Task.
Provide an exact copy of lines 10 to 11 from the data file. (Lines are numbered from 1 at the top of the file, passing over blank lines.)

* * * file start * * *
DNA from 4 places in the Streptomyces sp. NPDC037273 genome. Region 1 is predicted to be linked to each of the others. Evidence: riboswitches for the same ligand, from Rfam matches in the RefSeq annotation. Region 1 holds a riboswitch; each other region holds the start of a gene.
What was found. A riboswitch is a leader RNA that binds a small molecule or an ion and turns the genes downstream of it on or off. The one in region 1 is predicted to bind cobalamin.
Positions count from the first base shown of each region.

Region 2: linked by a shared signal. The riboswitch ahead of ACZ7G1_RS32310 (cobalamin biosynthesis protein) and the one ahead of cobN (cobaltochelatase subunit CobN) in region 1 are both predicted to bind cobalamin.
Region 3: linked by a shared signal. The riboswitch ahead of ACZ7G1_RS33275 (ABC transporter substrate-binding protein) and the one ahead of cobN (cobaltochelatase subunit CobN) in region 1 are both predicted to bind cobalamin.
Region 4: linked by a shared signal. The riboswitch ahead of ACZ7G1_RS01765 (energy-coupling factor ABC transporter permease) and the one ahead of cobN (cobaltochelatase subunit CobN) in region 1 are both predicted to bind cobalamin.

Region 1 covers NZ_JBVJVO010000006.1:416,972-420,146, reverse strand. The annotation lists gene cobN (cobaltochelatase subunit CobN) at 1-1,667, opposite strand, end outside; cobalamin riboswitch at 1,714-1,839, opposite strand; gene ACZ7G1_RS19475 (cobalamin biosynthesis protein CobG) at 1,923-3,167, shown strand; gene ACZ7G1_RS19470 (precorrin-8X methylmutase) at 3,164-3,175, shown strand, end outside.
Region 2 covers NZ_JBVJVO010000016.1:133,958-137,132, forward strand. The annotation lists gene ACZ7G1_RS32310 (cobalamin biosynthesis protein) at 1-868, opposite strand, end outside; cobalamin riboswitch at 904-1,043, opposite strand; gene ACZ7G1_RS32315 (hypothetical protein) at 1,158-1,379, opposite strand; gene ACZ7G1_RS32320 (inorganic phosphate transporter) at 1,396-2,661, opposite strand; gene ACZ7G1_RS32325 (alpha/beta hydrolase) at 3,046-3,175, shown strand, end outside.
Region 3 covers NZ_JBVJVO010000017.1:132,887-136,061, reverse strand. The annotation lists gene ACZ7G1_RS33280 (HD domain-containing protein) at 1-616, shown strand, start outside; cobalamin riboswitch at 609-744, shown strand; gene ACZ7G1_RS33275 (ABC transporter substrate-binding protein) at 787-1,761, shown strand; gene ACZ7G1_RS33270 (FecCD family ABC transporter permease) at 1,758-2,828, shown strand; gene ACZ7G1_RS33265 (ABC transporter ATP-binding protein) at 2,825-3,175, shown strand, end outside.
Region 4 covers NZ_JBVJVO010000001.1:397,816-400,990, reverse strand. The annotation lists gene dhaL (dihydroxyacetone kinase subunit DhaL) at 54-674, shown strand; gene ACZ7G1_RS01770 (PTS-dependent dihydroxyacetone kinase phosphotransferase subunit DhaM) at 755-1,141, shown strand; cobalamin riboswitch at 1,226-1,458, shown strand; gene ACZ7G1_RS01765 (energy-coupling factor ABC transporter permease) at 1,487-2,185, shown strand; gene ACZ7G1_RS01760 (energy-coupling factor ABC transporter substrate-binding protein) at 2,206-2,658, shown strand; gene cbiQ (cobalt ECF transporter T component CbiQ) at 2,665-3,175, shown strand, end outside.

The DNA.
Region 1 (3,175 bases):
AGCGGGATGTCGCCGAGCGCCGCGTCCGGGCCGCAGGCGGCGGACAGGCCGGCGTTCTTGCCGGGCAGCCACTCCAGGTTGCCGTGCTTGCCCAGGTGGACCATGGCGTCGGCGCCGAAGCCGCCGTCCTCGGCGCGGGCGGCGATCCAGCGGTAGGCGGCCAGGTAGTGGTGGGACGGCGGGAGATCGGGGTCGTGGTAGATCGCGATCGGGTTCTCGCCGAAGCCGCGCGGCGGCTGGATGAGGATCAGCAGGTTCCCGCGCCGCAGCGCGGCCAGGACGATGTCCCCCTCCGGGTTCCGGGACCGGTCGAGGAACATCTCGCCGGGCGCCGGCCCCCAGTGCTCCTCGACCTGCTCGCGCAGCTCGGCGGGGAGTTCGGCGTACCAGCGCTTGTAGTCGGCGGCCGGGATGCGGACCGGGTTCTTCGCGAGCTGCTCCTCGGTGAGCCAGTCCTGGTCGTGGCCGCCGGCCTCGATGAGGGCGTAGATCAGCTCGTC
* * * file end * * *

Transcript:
Region 4 covers NZ_JBVJVO010000001.1:397,816-400,990, reverse strand. The annotation lists gene dhaL (dihydroxyacetone kinase subunit DhaL) at 54-674, shown strand; gene ACZ7G1_RS01770 (PTS-dependent dihydroxyacetone kinase phosphotransferase subunit DhaM) at 755-1,141, shown strand; cobalamin riboswitch at 1,226-1,458, shown strand; gene ACZ7G1_RS01765 (energy-coupling factor ABC transporter permease) at 1,487-2,185, shown strand; gene ACZ7G1_RS01760 (energy-coupling factor ABC transporter substrate-binding protein) at 2,206-2,658, shown strand; gene cbiQ (cobalt ECF transporter T component CbiQ) at 2,665-3,175, shown strand, end outside.

The DNA.